In each subgroup categorized by the baseline biomarker levels (< median vs. ≥ median), PFS was compared between the TSU-68 plus docetaxel group and the docetaxel-alone group. In patients with low baseline PDGF-AA levels, patients treated with TSU-68 plus docetaxel had significantly worse median PFS than those treated with docetaxel alone (5.4 months [95% CI, 2.1 to 8.6 months] vs. 13.7 months [95% CI, 5.5 to 21.9 months]; p=0.049), whereas a trend toward a benefit on PFS was observed in the TSU-68 plus docetaxel group compared with the docetaxel-alone group in patients with high baseline PDGF-AA levels (9.7 months [95% CI, 4.2 to 15.2 months] vs. 4.0 months [95% CI, 0.0 to 8.3 months]; p=0.18) (Fig. 3). There was a significant interaction between the PFS benefit of TSU-68 and baseline PDGF-AA levels (p=0.03). Otherwise, no difference in PFS was observed between the two arms for all other comparisons in subgroups categorized by the baseline levels of all other candidate biomarkers (p > 0.1).

4. Correlation between biomarker dynamics and PFS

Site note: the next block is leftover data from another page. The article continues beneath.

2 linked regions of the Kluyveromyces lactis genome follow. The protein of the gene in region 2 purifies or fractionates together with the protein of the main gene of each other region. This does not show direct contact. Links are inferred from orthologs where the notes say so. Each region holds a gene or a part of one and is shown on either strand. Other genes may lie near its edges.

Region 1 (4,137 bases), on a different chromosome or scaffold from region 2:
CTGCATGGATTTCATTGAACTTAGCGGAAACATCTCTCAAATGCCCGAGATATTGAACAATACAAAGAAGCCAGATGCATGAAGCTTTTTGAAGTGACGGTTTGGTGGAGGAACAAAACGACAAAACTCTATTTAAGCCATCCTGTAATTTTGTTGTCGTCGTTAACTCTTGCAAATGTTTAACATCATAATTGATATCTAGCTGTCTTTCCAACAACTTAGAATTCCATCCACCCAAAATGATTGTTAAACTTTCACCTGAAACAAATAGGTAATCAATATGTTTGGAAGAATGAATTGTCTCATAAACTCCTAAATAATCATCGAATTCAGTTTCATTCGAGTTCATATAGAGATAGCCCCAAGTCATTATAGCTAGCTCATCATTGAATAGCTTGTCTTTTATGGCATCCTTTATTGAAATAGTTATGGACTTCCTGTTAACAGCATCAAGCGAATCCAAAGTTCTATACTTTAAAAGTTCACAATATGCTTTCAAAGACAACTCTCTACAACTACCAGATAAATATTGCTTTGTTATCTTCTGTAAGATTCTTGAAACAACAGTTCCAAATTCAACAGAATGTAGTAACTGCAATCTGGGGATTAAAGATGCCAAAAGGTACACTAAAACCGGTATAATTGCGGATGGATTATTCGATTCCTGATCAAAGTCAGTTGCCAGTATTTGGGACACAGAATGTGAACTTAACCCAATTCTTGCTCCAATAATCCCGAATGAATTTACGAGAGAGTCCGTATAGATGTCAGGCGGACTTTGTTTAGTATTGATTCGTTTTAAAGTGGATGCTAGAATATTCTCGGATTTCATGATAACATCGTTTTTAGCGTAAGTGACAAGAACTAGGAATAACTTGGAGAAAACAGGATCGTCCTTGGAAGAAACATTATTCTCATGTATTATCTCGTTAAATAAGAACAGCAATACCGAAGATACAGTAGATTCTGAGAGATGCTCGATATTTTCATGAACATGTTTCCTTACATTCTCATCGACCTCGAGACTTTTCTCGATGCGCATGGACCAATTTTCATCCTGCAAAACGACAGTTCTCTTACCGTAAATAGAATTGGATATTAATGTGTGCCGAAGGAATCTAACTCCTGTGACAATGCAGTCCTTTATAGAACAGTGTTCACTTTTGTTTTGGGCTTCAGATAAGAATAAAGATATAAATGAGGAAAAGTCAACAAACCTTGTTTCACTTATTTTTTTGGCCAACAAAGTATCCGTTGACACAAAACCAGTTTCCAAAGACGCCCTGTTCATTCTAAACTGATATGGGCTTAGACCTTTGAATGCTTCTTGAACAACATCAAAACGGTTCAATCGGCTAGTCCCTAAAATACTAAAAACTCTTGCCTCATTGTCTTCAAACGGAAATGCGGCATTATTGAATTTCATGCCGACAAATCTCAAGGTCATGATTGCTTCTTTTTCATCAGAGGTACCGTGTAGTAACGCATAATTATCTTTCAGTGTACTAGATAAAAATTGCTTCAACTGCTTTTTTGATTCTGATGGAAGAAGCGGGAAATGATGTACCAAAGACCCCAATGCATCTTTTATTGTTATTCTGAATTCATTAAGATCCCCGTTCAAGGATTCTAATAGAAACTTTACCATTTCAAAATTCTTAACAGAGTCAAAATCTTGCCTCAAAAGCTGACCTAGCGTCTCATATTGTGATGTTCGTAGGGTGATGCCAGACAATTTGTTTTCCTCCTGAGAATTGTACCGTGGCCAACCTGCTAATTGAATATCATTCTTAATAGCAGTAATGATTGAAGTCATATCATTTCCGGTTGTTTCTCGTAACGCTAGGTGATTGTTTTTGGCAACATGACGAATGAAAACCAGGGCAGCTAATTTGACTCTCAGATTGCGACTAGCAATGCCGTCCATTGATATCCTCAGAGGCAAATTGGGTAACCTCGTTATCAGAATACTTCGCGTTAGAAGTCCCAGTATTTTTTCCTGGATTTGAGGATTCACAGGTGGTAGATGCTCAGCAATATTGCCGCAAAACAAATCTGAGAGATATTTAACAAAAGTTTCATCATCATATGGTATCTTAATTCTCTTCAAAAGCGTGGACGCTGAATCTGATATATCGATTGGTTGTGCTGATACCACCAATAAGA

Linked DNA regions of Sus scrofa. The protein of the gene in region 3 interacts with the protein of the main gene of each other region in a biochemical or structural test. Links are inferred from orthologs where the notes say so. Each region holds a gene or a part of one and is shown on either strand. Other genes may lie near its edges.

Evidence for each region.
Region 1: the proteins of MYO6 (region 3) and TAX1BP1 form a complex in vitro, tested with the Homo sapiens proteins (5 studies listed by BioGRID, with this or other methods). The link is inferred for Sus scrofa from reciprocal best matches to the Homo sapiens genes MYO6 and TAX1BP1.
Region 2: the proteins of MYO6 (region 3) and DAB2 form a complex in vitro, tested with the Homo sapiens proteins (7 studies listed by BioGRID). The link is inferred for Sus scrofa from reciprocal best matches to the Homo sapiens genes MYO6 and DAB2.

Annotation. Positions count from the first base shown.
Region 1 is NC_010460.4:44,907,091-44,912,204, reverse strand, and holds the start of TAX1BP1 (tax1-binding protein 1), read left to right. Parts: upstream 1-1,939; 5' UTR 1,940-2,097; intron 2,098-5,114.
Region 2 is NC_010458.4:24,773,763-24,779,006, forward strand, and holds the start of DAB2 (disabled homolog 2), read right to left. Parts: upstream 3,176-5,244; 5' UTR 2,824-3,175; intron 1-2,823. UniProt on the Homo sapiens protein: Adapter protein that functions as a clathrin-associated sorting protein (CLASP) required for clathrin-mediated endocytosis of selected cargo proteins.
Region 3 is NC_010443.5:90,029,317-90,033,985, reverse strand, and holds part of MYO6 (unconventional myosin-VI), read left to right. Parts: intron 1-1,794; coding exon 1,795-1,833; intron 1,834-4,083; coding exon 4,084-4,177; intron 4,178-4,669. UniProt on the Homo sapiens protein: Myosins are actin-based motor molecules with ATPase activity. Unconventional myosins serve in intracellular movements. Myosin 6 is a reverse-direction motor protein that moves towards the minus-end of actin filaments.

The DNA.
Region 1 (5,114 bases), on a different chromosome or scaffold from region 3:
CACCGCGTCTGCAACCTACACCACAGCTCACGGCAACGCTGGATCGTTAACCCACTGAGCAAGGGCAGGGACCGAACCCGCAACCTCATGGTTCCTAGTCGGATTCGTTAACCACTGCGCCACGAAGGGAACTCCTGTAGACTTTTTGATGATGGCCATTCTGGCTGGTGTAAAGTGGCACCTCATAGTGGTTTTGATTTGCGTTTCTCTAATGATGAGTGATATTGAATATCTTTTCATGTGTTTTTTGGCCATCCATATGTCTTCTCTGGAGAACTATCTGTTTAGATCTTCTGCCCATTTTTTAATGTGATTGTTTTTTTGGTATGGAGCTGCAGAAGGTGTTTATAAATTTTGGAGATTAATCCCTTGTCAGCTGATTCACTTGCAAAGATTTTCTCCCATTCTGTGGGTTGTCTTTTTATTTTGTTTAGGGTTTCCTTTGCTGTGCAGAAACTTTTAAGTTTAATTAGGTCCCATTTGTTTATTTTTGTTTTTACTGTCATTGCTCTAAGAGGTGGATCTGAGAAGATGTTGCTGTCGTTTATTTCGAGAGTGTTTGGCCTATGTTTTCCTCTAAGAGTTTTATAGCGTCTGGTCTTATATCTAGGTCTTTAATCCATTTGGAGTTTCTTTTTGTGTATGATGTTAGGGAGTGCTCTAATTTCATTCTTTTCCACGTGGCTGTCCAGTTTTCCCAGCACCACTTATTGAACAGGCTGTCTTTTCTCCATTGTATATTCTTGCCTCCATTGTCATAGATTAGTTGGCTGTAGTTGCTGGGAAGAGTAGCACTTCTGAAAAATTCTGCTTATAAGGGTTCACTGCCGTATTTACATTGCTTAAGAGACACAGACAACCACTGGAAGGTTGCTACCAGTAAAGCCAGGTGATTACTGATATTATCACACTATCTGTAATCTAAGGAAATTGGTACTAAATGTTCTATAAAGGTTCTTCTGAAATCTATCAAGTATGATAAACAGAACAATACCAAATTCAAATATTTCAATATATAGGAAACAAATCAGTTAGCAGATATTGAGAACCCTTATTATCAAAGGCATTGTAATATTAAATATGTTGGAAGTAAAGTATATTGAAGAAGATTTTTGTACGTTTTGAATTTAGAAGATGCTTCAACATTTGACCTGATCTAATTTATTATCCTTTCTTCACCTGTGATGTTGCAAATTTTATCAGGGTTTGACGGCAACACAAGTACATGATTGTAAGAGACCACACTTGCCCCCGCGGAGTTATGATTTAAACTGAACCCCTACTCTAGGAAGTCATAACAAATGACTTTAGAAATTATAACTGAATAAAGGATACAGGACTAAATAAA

The association between the dynamics of plasma biomarkers and PFS was assessed in each treatment arm. For each biomarker, patients were grouped based on the median fold change from baseline to the end of the first cycle of the study treatment (< median vs. ≥ median). In patients treated with the combination of TSU-68 and docetaxel, PFS showed significant association with fold changes in CRP (p=0.001), IL-6 (p < 0.001), PDGF-BB (p=0.02), and VEGF (p=0.047) following the first treatment cycle (Fig. 4). For all of these four biomarkers, patients with high fold changes had a better median PFS than those with low fold changes: CRP (15.8 months [95% CI, 8.4 to 23.2 months] vs. 5.4 months [95% CI, 1.1 to 9.6 months]), IL-6 (18.9 months [95% CI, 2.3 to 35.6 months] vs. 4.8 months [95% CI, 1.5 to 8.1 months]), PDGF-BB (12.5 months [95% CI, 6.0 to 19.0 months] vs. 5.4 months [95% CI, 3.7 to 7.1 months]), and VEGF (15.8 months [95% CI, 3.2 to 28.4 months] vs. 5.4 months [95% CI, 3.8 to 6.9 months]). In patients included in the docetaxel-alone arm, however, PFS was not related to the dynamics of all tested biomarkers after the first cycle: CRP (p=0.41), FGF (p=0.99), IL-6 (p=0.16), M30 (p=0.30), PDGF-AA (p=0.73), PDGF-AB (p=0.95), PDGF-BB (p=0.36), and VEGF (p=0.80).